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Inconsistent time-sensitivity requirements in quests can ruin an RPG’s immersion

Content of the article: "Inconsistent time-sensitivity requirements in quests can ruin an RPG’s immersion"

Minor side quest spoilers for CyberPunk 2077 ahead. So I’m playing this game and kind of having reluctant fun with it. You’ve all read about the bugs and missing features and all that, so I’ll move past that part. I enjoy the world and the quests but have a hard time looking past the flaws, because they’re oftentimes of the in-your-face quality. In particular, I had a moment yesterday that was totally jarring, to the point I put the game down—for at least a while. I got a side quest (Happy Together) about a depressed neighbor. I had to go visit him and talk to him on behalf of his coworkers. The neighbor’s friend died, so I go check out the resting place, gather info, and then I’m told to speak to my neighbor again “in a few hours”. Now, I’ve received a bunch of quests in this game with language like this, telling me to go do this or that “in the evening”, “in a day”, or with some other cryptic time description. I’ve only seen one other quest—a main quest—actually require that I go start the quest in a certain amount of time. So I treat this quest like any other RPG side quest of vague interest and I head out to do other shit. When I finally come back around to this one, a few in-game days later, the neighbor has literally committed suicide. “QUEST FAILED”. His friends are outside his apartment sobbing. Jesus Christ…what?! Which brings me to the central issue here:

CyberPunk 2077 has completely inconsistent time-sensitivity parameters across its quests. For a game in which you can’t control when you receive quests because characters can call you with them while you’re in the middle of other quests and even conversations and there’s no “send to voicemail” feature, this is egregious. It creates an environment in which I’m constantly pulled out of the immersion. Characters are always using language like “meet me there tonight”, and if that only matters for certain quests, without some indication as to which ones, that’s a broken mechanic in my opinion. The rules of the world don’t make any sense because they aren’t consistent. And when I get two “urgent quest” calls over the course of an in-game day, I’m forced to remove myself from the world to look up the god damn quests and see if I’ll fail them for fucking off somewhere else, or even choosing between multiple quests. There is no indication as to which quests are actually time-sensitive and which ones just have dialogue written in a way that, from what I can discern, attempts to seem believable and/or conversational. And then the player is actively punished for not picking up which ones are which. It’s especially upsetting and cruel when these inconsistencies punish a player with something as upsetting as suicide. It’s jarring and unfair. I get CDPR’s whole thing is their dark atmosphere and brutal world. But you can build that within the confines of a world with meaningful rules. A game that requires the player remove themself for guidance should not tout itself for immersion. This is world-breaking and immersion-ruining. It creates a situation in which I’m reminded over and over again, “I’m playing a video game right now”.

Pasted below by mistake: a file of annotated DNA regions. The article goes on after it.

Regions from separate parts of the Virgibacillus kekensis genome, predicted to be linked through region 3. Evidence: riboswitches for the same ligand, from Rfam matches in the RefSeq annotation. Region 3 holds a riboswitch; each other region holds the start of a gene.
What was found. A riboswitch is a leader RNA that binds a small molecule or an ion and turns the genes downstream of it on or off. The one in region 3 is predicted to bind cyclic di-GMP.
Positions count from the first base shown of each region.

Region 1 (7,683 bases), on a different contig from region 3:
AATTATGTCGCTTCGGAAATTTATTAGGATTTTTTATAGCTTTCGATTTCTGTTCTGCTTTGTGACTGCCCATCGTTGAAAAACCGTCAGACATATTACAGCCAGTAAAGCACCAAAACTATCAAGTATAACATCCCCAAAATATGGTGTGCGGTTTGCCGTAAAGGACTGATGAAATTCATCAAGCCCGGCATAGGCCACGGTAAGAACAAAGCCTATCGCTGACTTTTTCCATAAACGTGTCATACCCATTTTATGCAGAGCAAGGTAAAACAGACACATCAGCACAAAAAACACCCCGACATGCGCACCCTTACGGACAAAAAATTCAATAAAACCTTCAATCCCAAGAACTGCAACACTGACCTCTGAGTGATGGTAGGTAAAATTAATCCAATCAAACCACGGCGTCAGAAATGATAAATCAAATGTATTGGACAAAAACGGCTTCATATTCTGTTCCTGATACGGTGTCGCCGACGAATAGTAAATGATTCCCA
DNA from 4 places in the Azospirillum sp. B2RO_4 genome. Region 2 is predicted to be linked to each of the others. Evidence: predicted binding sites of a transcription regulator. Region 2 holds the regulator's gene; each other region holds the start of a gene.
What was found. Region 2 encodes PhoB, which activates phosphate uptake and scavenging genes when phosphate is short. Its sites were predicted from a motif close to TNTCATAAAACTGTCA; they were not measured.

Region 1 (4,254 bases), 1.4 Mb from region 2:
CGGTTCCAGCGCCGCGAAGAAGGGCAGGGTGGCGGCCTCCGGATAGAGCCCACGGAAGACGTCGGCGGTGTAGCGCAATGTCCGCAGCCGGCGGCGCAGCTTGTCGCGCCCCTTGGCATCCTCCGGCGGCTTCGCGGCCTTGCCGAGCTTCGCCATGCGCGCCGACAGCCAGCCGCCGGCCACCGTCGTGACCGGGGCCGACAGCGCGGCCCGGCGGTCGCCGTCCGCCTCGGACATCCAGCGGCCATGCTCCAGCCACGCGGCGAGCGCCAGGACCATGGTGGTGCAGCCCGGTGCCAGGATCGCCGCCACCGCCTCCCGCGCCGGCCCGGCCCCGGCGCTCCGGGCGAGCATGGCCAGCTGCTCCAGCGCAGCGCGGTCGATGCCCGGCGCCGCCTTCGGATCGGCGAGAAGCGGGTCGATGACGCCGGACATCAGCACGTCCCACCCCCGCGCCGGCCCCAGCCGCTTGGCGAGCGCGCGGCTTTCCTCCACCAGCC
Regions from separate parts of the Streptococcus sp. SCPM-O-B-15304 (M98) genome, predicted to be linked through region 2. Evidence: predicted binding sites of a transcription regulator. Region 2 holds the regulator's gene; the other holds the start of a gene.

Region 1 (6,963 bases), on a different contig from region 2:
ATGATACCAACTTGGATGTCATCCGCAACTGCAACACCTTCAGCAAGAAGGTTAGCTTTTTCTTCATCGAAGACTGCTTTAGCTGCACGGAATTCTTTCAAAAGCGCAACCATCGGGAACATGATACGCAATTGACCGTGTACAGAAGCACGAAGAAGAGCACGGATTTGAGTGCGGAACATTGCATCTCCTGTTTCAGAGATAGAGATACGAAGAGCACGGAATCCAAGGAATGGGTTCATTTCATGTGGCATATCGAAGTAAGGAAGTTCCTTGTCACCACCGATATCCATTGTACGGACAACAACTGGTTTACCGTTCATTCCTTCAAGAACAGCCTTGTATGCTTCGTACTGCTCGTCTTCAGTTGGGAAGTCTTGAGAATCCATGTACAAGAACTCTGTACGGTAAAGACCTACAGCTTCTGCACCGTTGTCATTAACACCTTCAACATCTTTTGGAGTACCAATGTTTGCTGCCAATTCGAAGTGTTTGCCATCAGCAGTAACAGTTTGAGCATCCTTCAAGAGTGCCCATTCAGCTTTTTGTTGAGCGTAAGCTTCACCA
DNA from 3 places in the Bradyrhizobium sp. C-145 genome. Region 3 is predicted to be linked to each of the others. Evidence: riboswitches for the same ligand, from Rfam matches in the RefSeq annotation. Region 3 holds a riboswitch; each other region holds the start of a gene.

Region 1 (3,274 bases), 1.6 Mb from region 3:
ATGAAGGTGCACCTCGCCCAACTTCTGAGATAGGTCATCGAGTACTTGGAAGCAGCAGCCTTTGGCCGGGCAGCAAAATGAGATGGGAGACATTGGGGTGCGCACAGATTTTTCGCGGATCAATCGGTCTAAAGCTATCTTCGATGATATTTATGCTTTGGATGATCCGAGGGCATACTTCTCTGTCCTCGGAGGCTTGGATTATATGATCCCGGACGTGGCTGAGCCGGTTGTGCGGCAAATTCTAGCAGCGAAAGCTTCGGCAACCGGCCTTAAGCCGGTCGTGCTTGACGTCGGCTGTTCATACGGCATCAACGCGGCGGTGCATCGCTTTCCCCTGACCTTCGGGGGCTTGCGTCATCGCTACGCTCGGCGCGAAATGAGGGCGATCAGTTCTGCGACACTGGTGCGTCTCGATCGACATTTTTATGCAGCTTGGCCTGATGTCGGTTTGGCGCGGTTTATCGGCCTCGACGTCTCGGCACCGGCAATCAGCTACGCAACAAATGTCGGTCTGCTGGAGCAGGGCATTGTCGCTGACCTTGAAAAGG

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Instead, create plain temporal standards for completion of quests. If timing only matters for some of them, take the language of urgency out of the others and actually create some baseline rule, made obvious in an early intro quest or even a tutorial dialogue. Don’t barrage me with characters telling me to come help them immediately and then keep me guessing as to which ones mean it, because then I have to either rely on guides online or force myself to not give a shit about the characters or world.


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